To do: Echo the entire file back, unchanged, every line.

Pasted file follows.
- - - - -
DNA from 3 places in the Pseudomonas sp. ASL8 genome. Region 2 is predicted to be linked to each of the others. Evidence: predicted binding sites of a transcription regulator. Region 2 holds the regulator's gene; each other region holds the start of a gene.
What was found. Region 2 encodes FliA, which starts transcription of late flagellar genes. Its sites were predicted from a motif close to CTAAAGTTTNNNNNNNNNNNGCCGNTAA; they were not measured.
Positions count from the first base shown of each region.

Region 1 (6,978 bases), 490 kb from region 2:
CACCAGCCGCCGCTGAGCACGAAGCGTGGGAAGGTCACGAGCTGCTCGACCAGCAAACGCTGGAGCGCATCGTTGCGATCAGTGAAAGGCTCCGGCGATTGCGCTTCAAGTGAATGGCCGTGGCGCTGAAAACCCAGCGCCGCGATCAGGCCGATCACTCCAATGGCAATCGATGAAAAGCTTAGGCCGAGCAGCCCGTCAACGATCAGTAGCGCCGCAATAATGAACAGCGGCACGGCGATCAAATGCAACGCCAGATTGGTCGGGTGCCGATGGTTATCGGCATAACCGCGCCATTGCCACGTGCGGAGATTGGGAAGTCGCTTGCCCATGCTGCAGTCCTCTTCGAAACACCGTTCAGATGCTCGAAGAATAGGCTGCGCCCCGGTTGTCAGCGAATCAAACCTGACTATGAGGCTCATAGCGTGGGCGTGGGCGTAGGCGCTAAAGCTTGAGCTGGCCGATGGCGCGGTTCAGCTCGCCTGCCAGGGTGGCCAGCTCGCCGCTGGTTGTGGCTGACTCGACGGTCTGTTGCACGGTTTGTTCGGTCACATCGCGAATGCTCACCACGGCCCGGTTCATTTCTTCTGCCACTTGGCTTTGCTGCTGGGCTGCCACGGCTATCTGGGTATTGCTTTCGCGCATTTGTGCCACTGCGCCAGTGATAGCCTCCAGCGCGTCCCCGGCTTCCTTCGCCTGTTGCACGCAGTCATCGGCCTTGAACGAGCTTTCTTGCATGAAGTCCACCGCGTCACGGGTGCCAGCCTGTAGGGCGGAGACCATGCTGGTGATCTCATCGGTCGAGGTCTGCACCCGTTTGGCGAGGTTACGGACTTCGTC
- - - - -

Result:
DNA from 3 places in the Pseudomonas sp. ASL8 genome. Region 2 is predicted to be linked to each of the others. Evidence: predicted binding sites of a transcription regulator. Region 2 holds the regulator's gene; each other region holds the start of a gene.
What was found. Region 2 encodes FliA, which starts transcription of late flagellar genes. Its sites were predicted from a motif close to CTAAAGTTTNNNNNNNNNNNGCCGNTAA; they were not measured.
Positions count from the first base shown of each region.

Region 1 (6,978 bases), 490 kb from region 2:
CACCAGCCGCCGCTGAGCACGAAGCGTGGGAAGGTCACGAGCTGCTCGACCAGCAAACGCTGGAGCGCATCGTTGCGATCAGTGAAAGGCTCCGGCGATTGCGCTTCAAGTGAATGGCCGTGGCGCTGAAAACCCAGCGCCGCGATCAGGCCGATCACTCCAATGGCAATCGATGAAAAGCTTAGGCCGAGCAGCCCGTCAACGATCAGTAGCGCCGCAATAATGAACAGCGGCACGGCGATCAAATGCAACGCCAGATTGGTCGGGTGCCGATGGTTATCGGCATAACCGCGCCATTGCCACGTGCGGAGATTGGGAAGTCGCTTGCCCATGCTGCAGTCCTCTTCGAAACACCGTTCAGATGCTCGAAGAATAGGCTGCGCCCCGGTTGTCAGCGAATCAAACCTGACTATGAGGCTCATAGCGTGGGCGTGGGCGTAGGCGCTAAAGCTTGAGCTGGCCGATGGCGCGGTTCAGCTCGCCTGCCAGGGTGGCCAGCTCGCCGCTGGTTGTGGCTGACTCGACGGTCTGTTGCACGGTTTGTTCGGTCACATCGCGAATGCTCACCACGGCCCGGTTCATTTCTTCTGCCACTTGGCTTTGCTGCTGGGCTGCCACGGCTATCTGGGTATTGCTTTCGCGCATTTGTGCCACTGCGCCAGTGATAGCCTCCAGCGCGTCCCCGGCTTCCTTCGCCTGTTGCACGCAGTCATCGGCCTTGAACGAGCTTTCTTGCATGAAGTCCACCGCGTCACGGGTGCCAGCCTGTAGGGCGGAGACCATGCTGGTGATCTCATCGGTCGAGGTCTGCACCCGTTTGGCGAGGTTACGGACTTCGTC